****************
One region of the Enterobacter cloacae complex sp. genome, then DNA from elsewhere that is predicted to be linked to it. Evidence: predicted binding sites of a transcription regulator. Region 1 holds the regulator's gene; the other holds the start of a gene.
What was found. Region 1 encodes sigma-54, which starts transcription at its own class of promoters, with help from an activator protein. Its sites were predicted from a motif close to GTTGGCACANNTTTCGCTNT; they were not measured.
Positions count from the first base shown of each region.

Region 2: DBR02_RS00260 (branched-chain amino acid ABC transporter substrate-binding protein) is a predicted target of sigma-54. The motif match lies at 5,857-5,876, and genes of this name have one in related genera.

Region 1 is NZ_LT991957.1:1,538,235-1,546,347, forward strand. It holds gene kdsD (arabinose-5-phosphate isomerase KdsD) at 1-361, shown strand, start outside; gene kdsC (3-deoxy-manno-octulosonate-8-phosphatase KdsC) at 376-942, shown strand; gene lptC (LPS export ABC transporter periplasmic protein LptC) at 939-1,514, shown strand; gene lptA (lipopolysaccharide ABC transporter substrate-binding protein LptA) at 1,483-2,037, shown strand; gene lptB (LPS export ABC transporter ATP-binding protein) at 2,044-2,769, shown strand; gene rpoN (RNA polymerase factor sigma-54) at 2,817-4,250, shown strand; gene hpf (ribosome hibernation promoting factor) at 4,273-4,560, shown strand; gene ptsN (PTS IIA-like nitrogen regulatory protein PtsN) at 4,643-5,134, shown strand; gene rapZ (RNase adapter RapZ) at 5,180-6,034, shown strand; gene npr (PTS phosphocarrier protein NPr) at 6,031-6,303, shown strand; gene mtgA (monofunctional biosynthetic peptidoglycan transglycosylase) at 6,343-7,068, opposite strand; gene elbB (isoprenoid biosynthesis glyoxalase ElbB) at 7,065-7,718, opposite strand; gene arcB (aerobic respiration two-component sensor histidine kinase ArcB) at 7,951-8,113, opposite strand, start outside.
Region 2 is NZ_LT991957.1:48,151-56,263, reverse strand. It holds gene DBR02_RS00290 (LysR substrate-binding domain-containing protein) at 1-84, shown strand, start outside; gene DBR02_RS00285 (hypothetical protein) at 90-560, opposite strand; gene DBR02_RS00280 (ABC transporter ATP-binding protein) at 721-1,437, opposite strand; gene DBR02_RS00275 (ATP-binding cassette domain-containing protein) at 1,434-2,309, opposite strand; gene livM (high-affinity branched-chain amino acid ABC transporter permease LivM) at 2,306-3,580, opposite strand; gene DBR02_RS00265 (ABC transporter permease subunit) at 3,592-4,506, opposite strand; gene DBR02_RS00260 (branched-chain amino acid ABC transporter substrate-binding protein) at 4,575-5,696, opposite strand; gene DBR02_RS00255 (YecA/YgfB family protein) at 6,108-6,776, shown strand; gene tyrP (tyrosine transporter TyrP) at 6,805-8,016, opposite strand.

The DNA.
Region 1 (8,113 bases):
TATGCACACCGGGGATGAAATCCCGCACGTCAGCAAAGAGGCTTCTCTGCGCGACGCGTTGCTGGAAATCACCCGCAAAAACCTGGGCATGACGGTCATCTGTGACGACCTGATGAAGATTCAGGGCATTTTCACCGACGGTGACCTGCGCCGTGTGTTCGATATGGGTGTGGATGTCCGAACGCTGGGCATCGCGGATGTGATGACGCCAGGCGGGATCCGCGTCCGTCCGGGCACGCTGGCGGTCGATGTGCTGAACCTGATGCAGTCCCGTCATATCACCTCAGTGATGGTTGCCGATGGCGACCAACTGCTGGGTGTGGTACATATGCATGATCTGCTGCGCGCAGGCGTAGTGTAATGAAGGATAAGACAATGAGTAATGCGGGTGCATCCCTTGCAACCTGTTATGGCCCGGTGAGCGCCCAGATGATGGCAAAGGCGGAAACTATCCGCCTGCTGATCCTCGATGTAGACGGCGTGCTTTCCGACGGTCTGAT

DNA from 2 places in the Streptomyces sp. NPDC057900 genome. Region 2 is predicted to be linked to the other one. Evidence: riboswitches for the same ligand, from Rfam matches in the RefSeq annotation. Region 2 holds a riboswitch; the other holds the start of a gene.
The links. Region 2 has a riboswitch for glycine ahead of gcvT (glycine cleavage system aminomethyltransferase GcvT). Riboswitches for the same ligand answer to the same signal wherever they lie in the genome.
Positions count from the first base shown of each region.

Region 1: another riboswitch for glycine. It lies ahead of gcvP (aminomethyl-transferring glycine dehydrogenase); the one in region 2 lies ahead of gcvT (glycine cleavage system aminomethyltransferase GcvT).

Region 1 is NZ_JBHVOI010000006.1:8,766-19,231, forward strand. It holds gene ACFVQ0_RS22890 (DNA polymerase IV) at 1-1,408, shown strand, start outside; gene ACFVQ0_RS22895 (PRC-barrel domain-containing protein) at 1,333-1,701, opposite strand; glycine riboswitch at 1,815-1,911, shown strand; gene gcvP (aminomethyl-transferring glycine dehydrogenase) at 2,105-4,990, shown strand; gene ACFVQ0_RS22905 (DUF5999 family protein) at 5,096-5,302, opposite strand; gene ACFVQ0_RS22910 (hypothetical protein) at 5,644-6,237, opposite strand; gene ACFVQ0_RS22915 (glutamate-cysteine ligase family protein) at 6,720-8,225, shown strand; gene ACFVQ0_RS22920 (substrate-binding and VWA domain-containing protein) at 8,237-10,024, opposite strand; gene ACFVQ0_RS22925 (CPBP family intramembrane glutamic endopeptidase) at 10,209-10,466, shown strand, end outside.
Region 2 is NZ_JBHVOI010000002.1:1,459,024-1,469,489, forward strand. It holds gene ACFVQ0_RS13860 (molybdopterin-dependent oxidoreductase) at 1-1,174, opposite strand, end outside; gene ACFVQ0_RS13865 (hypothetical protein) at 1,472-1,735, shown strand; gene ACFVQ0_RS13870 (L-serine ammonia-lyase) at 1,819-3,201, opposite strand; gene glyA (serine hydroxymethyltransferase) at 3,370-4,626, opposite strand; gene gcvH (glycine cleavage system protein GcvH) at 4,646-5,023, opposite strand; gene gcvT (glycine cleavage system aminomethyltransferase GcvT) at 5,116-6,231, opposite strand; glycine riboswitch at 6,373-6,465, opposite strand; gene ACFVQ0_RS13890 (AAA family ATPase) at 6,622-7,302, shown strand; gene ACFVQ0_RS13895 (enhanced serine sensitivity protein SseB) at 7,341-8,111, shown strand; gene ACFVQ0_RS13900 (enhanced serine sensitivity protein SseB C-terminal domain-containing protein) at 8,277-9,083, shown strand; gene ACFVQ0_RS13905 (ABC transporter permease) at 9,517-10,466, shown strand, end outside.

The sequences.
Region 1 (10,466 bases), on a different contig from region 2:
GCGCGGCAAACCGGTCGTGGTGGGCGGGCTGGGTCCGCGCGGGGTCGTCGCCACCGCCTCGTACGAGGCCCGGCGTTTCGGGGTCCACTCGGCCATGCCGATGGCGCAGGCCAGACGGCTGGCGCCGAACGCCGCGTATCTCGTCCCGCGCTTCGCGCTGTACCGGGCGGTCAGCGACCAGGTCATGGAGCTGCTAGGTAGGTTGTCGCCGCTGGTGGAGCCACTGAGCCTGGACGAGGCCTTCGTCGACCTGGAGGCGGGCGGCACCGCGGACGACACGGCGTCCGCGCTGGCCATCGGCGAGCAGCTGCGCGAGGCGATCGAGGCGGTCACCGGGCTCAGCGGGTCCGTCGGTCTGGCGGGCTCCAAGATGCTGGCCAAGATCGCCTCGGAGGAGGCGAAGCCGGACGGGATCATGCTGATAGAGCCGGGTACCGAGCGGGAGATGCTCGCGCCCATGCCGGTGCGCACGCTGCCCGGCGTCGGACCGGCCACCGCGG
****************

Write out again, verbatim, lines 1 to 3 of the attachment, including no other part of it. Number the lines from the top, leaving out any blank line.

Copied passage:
One region of the Enterobacter cloacae complex sp. genome, then DNA from elsewhere that is predicted to be linked to it. Evidence: predicted binding sites of a transcription regulator. Region 1 holds the regulator's gene; the other holds the start of a gene.
What was found. Region 1 encodes sigma-54, which starts transcription at its own class of promoters, with help from an activator protein. Its sites were predicted from a motif close to GTTGGCACANNTTTCGCTNT; they were not measured.
Positions count from the first base shown of each region.